Overview: ADHD in Children

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Just because a child cannot sit still, it does not mean he or she suffers from ADHD. In fact, children are expected to have bundles of energy and perhaps a little rebellious. However, concern is raised when a child’s behavior disrupts his daily life. A typical scenario at home would be continuously bouncing around the house, crashing into things, and never completing his or her chores. Meanwhile at school, a child with ADHD would blurt out things in class and constantly fidgeting or out of his or her chair. It would also involve forgetting books at home and difficulty following rules. The symptoms are a mix of inattentive, such as acting carelessly, hyperactive, constantly in motion, and impulsive, acting without thinking.

ADHD can only be identified by characteristic behaviors, as there are no distinct physical symptoms that can be seen in a brain scan. Every child with ADHD may have different behaviors that characterizes him or her. Thus, ADHD is a term that describes several different patterns of behavior that likely have different causes.


Definition

Attention-Deficit/Hyperactivity Disorder (ADHD) is a neurodevelopmental disorder characterized by an age-inappropriate levels of hyperactivity, impulsivity, and/or inattention.

ADHD is considered a neurodevelopmental disorder because

  • it has an early onset and persistent course
  • it is associated with lasting alterations in neural development
  • it is often accompanied by subtle delays and problems in language, motor, and social development that overlap with other neurodevelopmental disorders

More recently, in addition to inattention and hyperactivity–impulsivity, the problems of poor self-regulation, difficulty in inhibiting behavior, and reward and motivational deficits have been emphasized as central impairments of the disorder. Multi-pathway models propose different pathways to ADHD with different neural substrates, meaning that different children with ADHD may have different reasons for their behavior.

Although there is growing agreement about the nature of ADHD, views continue to evolve as a result of new findings and discoveries. Despite the label for this disorder, the main difficulties in ADHD are far more complex than simply a deficit in attention.

Diagnosis

As per the Diagnostic and Statistical Manual of Mental Disorders (5th ed.; DSM–5; American Psychiatric Association, 2013), a child is diagnosed with ADHD if

  • he/she experiences a continuous pattern of impulsivity–hyperactivity and/or inattention which disrupts the child’s behavior or development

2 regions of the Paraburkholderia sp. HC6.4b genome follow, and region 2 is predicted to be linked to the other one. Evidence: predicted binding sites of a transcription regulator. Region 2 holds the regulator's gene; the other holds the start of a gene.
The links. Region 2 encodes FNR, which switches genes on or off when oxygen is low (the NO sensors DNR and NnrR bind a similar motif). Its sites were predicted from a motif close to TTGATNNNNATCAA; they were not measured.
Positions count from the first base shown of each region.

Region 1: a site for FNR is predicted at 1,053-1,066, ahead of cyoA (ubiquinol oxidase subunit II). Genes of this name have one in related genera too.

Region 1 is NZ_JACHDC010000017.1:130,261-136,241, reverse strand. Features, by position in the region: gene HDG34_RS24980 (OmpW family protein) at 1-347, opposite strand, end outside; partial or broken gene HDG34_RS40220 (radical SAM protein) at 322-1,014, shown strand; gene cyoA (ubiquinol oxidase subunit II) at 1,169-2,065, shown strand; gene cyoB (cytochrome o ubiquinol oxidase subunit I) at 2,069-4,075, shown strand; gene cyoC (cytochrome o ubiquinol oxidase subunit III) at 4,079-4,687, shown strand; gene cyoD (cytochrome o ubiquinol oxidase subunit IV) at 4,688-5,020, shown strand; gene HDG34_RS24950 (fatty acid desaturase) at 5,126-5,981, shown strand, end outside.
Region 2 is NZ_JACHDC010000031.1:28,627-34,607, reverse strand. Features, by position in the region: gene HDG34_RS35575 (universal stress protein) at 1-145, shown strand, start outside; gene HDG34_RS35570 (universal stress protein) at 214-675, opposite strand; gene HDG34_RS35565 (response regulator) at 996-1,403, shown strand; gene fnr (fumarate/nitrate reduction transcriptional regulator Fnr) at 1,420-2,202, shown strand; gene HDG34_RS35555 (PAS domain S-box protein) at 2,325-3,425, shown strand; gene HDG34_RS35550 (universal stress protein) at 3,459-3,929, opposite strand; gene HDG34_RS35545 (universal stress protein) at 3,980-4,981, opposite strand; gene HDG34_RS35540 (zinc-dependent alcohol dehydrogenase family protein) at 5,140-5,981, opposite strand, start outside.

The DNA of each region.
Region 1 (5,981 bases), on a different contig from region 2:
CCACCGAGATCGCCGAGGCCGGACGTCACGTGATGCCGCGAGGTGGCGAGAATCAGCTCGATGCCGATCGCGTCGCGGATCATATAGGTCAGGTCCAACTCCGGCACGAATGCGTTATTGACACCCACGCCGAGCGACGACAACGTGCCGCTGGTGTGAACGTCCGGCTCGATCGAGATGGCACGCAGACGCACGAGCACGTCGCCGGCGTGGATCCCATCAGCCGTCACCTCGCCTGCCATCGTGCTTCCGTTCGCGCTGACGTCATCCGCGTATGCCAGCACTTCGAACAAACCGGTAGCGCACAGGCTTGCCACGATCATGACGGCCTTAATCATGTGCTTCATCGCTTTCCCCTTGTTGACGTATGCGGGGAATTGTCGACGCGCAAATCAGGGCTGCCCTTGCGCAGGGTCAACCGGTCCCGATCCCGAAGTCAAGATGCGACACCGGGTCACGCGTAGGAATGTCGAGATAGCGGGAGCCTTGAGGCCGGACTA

• symptoms are displayed before the age of 12 in two or more settings
  • the diagnosis of other disorders is ruled out

A minimum of 6 out of 9 major signs of inattention and/or impulsivity–hyperactivity must also be displayed by the child for at least of 6 months, to an extent that is not appropriate for the child’s developmental stage.

Hyperactivity-impulsivity Symptoms

  • difficulty standing still
  • restiveness
  • difficulty waiting in a queue
  • fidgeting
  • impatience
  • acting before thinking
  • excessive talking
  • interrupting during discussions
  • interference with others

Inattention Symptoms

  • a short attention span
  • inability to complete work or follow through on instructions
  • lack of organization
  • low attention to details
  • evasion of duties that involve mental effort for a long duration
  • poor memory
  • distractibility

Causes

While numerous factors are associated with the manifestation of ADHD, current literature clearly suggests that neurobiological and genetic factors assume a significant role.

Familial Studies

Familial studies have consistently demonstrated that ADHD has a notable hereditary risk. A twin report in Sweden demonstrated that ADHD heritability is high throughout the lifecycle, with an approximation of 88% heritability (Larsson, Chang, Donofrio, and Lichtenstein, 2013).

Moreover, the biggest longitudinal examination to date on familial aggregation demonstrated that relatives of ADHD-affected individuals were at a greater risk of ADHD than those of unaffected individuals and the familial aggregation augmented with the increase in genetic relatedness (Chen et al., 2017).

Despite the fact that findings suggest that ADHD is acquired, the exact mechanisms are not yet known.

Specific-Gene Studies

As suggested by molecular genetic analysis, particular genes may add to the expression of ADHD. The exact gene responsible has not yet been detected. Nevertheless, there has been an increased interest in genes that play a role in dopamine regulation since brain structures involved in ADHD, which are abundant in dopamine innervation, have been linked with dopamine dysregulation.

Gray Matter Volume

There are notably lower gray matter volume in ADHD adolescent patients, compared with their corresponding controls, in many brain areas (Bonath, Tegelbeckers, Wilke, Flechtner, and Krauel, 2016). Evidently, the decrease in gray matter measures inside the ACC is associated with attention deficits in ADHD patients.

Also, a considerable reduction of the right horizontal prefrontal cortex was found in ADHD-affected adolescents and children (Fernández-Jaén et al., 2015). Subsequently, this indicates that a specific subgroup of adolescents and children with ADHD are more likely to have brain anatomy reductions related to dopaminergic function.

Environmental Factors

The strong evidence for genetics and their link to ADHD does not rule out the environmental factors, as both biological and environmental risk factors contribute to the expression of ADHD. Several variables that influence the development of the nervous system are associated with ADHD symptoms, such as:

  • malnutrition
  • low birth weight
  • maternal smoking or alcohol use during pregnancy
  • pregnancy and/or birth complications
  • early neurological insult or trauma

A case-control study showed a strong correlation between prenatal tobacco exposure and ADHD in children (Wang, Hu, Chen, Xue, and Du, 2019). Also, increased risk of ADHD was linked to antidepressants exposure during second and third trimester of pregnancy, despite considering maternal ADHD and other maternal mental disorders (Boukhris, Sheehy, and Bérard, 2017).

Treatment

In spite of the various treatment methods for ADHD in children, which range from neurofeedback and cognitive training to dietary treatment and physical activity, medication and behavioral therapy are most commonly used and have the strongest evidence.